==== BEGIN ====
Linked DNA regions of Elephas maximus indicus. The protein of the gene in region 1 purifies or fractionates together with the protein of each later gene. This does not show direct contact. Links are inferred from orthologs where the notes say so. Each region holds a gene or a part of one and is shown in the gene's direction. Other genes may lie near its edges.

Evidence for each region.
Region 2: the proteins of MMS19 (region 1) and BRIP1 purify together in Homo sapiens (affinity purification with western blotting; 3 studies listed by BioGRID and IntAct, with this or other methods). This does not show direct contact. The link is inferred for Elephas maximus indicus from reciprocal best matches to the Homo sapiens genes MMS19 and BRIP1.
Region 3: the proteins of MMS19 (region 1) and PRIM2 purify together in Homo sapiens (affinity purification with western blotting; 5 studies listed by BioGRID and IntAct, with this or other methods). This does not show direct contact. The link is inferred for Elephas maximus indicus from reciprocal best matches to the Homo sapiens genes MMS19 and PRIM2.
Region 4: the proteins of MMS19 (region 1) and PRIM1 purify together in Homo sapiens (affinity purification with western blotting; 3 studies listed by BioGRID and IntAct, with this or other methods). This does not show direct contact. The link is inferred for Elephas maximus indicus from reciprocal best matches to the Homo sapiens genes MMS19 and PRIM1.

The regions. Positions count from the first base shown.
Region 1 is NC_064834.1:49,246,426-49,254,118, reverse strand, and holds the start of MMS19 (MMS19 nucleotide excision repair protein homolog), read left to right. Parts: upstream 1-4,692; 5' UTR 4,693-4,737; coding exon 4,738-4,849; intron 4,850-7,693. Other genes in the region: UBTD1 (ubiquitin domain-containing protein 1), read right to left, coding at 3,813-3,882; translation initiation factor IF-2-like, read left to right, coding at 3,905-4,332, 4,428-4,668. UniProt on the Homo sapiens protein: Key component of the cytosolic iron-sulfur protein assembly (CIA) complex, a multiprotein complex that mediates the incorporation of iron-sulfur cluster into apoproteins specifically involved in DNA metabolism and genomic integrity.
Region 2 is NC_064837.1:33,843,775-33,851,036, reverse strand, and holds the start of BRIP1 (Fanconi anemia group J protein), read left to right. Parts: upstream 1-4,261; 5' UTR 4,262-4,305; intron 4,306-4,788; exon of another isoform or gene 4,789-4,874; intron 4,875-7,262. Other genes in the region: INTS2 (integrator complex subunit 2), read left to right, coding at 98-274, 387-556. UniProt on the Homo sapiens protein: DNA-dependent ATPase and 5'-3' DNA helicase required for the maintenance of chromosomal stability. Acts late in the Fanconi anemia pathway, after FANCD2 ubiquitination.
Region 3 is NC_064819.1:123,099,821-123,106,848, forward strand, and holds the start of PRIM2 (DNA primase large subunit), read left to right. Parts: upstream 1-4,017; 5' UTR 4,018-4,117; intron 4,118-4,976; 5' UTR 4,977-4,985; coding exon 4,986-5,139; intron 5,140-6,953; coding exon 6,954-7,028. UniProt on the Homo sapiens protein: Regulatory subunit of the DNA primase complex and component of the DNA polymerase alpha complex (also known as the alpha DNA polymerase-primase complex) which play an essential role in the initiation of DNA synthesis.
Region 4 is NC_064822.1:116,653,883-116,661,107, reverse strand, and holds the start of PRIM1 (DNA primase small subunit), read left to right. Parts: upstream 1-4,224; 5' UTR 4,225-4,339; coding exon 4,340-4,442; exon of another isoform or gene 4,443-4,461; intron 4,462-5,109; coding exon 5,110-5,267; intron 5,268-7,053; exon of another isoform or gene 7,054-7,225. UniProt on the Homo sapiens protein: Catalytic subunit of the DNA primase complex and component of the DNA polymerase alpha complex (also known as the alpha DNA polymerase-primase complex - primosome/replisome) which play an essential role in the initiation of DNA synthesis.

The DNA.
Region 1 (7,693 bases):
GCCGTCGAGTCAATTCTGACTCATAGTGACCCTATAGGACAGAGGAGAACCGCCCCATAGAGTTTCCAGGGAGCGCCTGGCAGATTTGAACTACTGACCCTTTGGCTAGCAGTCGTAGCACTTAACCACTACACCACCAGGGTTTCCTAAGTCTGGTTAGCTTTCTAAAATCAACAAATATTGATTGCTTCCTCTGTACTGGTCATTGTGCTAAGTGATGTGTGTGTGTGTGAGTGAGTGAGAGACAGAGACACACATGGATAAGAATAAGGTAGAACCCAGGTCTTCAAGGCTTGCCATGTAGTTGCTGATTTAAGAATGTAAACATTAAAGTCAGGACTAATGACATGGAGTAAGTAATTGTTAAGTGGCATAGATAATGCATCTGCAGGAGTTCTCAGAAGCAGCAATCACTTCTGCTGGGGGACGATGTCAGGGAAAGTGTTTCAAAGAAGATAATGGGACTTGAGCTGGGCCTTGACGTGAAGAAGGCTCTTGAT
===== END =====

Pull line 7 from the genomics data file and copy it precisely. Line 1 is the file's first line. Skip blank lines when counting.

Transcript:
Region 1 is NC_064834.1:49,246,426-49,254,118, reverse strand, and holds the start of MMS19 (MMS19 nucleotide excision repair protein homolog), read left to right. Parts: upstream 1-4,692; 5' UTR 4,693-4,737; coding exon 4,738-4,849; intron 4,850-7,693. Other genes in the region: UBTD1 (ubiquitin domain-containing protein 1), read right to left, coding at 3,813-3,882; translation initiation factor IF-2-like, read left to right, coding at 3,905-4,332, 4,428-4,668. UniProt on the Homo sapiens protein: Key component of the cytosolic iron-sulfur protein assembly (CIA) complex, a multiprotein complex that mediates the incorporation of iron-sulfur cluster into apoproteins specifically involved in DNA metabolism and genomic integrity.